Prostate Cancer Uncensored Podcast – with Guest: Jon Di Gesu
Just six months after a divorce, Jon Di Gesu was diagnosed with prostate cancer. While navigating his prostate cancer journey, he quickly realized that there was a lack of resources for single men battling this disease. And if that wasn’t enough, he also faced numerous uphill battles in his search to find love again.
Hosted by ZERO President and CEO Jamie Bearse, the Prostate Cancer Uncensored podcast features unfiltered discussion with researchers, caregivers, patients, and medical professionals about how prostate cancer impacts sexuality. Listen online, or subscribe and download on your favorite podcasting platform. Episodes are available for listening on Apple Podcasts, Anchor.fm, Stitcher, Google Podcasts, TuneIn, PlayerFM, Pocket Casts, Spotify, PodBean, RadioPublic, and more.
Listen now on our website, download a PDF of the transcript, or read the full transcript below.
Series: 1, Episode 3: Prostate Cancer and Dating – Guest: Jon Di Gesu
Jamie Bearse: Hello, and welcome to Prostate Cancer Uncensored, a podcast produced by ZERO – The End of Prostate Cancer. I’m Jamie Bearse, CEO at ZERO.
Today’s podcast is all about dating and prostate cancer. We talk a lot about how this disease affects wives and partners, but what if you’re single? What if you’re dating? How do you talk about prostate cancer with someone you’re just getting to know or building a relationship with?
And I have to tell you I’ve been working with the prostate cancer cause for over 17 years now, and this topic has never come up in any conversation that I’ve been a part of. So, I’m excited to be able to bring some light to this.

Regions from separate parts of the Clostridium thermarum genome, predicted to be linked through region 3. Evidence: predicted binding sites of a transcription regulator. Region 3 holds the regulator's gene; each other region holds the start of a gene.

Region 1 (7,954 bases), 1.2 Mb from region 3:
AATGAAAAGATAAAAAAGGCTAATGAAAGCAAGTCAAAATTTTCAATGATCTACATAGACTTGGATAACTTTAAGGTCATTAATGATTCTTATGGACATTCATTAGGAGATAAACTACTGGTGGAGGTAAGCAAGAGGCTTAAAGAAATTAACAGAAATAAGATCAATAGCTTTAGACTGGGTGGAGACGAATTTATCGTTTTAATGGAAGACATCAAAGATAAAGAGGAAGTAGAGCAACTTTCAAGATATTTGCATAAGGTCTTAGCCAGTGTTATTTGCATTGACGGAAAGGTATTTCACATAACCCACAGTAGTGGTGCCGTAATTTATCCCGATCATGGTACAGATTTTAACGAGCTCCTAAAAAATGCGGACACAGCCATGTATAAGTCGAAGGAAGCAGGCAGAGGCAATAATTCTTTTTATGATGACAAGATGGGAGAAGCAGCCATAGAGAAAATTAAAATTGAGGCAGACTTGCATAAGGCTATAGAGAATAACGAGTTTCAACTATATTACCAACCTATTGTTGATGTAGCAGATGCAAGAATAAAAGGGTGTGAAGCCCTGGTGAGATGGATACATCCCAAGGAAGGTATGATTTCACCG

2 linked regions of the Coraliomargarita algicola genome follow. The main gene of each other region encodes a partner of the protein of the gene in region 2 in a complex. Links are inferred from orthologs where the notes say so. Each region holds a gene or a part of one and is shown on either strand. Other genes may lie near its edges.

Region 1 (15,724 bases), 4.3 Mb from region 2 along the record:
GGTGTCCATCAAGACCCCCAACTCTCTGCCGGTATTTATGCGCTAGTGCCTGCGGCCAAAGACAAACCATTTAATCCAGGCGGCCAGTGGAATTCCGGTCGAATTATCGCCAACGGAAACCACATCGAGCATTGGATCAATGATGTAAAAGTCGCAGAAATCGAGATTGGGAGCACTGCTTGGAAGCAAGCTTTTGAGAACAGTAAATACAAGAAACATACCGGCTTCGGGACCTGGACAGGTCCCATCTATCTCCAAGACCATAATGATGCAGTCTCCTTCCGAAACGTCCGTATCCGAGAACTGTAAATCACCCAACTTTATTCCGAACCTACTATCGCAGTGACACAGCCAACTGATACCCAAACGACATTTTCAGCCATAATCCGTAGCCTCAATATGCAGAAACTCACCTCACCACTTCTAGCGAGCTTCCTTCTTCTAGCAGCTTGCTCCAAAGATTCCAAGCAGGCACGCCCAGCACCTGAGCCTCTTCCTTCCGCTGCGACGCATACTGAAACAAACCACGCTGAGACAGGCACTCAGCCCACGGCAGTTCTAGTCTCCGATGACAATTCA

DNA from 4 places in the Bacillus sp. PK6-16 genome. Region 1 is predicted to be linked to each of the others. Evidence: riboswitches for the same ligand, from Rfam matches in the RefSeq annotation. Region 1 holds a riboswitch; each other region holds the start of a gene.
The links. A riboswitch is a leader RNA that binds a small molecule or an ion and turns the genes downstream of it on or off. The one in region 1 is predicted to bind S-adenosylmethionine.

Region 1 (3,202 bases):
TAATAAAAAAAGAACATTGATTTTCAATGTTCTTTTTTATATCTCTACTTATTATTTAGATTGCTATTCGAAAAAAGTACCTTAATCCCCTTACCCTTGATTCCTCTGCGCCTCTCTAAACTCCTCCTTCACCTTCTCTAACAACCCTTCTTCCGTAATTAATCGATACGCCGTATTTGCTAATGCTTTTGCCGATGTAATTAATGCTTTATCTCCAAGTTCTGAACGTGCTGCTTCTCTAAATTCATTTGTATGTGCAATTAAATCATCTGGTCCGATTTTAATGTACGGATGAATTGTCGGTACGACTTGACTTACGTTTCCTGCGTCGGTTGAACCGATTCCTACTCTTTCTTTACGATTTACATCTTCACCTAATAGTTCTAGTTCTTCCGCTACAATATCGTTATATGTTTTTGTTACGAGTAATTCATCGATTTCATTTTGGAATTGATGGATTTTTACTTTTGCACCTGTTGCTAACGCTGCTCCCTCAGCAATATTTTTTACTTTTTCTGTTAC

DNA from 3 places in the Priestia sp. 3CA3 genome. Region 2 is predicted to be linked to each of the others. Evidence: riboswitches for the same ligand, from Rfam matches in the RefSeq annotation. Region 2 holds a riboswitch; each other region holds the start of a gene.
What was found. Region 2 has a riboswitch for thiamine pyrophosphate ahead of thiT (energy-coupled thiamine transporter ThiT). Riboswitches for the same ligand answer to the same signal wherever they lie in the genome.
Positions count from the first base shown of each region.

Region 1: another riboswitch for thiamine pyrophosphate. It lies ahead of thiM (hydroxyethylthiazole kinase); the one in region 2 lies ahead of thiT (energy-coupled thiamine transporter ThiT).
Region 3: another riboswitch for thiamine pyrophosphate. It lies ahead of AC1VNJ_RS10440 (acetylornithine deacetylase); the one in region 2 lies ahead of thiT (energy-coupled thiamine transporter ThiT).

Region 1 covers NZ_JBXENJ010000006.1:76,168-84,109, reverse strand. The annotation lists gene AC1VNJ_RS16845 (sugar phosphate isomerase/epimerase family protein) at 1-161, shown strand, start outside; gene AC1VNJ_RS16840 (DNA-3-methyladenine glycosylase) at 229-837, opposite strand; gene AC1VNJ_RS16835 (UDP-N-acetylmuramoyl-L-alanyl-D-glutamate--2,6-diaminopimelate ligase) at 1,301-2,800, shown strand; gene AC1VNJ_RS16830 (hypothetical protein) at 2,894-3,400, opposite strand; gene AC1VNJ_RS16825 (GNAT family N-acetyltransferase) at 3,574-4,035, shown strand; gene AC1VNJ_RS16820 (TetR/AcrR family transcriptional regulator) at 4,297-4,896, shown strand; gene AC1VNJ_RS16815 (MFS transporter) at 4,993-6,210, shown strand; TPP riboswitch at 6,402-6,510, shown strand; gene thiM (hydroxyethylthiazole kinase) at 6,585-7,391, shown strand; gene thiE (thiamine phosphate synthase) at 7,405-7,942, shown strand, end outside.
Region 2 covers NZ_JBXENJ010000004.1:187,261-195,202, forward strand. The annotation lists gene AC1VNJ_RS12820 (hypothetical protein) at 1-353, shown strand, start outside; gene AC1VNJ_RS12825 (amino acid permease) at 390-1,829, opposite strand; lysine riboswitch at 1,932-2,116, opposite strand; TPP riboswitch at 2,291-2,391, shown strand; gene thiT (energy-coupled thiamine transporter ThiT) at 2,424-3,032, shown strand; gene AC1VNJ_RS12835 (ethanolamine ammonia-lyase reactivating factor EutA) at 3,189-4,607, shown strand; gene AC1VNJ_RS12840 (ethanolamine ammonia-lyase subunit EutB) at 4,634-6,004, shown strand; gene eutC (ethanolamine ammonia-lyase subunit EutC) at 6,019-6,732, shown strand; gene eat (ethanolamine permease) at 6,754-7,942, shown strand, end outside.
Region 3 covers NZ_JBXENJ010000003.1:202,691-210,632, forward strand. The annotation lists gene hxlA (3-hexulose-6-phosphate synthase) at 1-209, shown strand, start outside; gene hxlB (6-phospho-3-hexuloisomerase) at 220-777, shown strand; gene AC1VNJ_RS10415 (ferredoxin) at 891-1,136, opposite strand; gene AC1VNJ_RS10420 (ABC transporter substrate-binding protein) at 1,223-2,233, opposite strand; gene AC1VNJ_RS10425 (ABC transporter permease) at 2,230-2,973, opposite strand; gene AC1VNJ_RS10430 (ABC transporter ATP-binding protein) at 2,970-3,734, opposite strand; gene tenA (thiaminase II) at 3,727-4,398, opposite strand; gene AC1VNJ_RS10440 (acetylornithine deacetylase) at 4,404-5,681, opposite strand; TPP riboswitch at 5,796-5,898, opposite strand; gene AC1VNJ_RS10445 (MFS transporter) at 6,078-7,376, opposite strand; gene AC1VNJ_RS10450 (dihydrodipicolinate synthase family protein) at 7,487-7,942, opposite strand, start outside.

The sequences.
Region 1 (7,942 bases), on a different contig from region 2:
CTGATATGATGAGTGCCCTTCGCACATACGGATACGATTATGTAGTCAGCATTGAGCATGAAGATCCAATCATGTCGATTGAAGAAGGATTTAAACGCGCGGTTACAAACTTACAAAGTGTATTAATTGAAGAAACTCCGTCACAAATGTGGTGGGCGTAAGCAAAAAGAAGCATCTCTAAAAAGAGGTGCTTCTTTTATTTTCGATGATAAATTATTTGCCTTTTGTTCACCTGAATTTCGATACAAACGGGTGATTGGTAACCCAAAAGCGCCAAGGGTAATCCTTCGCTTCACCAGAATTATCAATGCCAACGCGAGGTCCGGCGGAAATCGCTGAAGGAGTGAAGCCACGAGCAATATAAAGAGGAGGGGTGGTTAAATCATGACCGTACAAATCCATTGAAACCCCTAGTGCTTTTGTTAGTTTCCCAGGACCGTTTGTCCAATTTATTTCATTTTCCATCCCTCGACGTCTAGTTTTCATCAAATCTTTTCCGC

And someone who has firsthand knowledge, firsthand experience with all of this is my guest today, Jon Di Gesu, prostate cancer survivor, fellow New Englander and my friend.
Jon, thanks for joining us today.
Jon Di Gesu: Thank you, Jamie. Great to be here, and I’m really happy to be talking about this topic because my journey was made a little bit more difficult, I believe, because I didn’t have the resources, as a single man, to figure out where I was with the disease and what followed it
Bearse: Right, and you’ve been through some significant adversity. You’ve been through a divorce.
Di Gesu: Yep.
Bearse: You had been diagnosed with prostate cancer and then also been really sort of forced to gain the courage to reenter the dating scene.
Di Gesu: True. Yes, that’s very true.
Bearse: And I can relate with you on the divorce part. I’ve been through a divorce a number of years ago. So, that can be painful enough to almost sort of just cash in your chips and say you know what I don’t want to be emotionally involved with anybody maybe ever. So, let’s start there. Let’s go back.
Your prostate cancer diagnosis came on the heels of your divorce.
Di Gesu: Right.
Bearse: So, take us back to that time in your life. Where were you sort of mentally and emotionally at that time?
Di Gesu: Well, I was married 28 years, and I’m the father of 3 fantastic daughters. And my marriage just fell apart. And it was a little bit of a shock to me and probably looking back not as big a shock as it was when it happened. But the marriage fell apart, and I was living in New Hampshire at that time. So, in that state, it was a relatively quick turnaround.
So within 6 months’ time I was divorced, and as I said earlier, it came as a shock. I had to reorganize my life. I had to move. Financially, it was a huge impact on me, and emotionally, it really tore my world apart because I was at a point at my age, I was 59 years old, and we were becoming empty nests. My youngest daughter was just about ready to graduate the University of New Hampshire, and we were at this point where what do we do next.
And I had ideas and plans for what empty nesting would be like. And none of it included divorce actually. But anyway, 6 months after the divorce – actually less than 6 months after the divorce – I had gone for my annual physical, and the doctor felt something unusual although my PSA was relatively normal.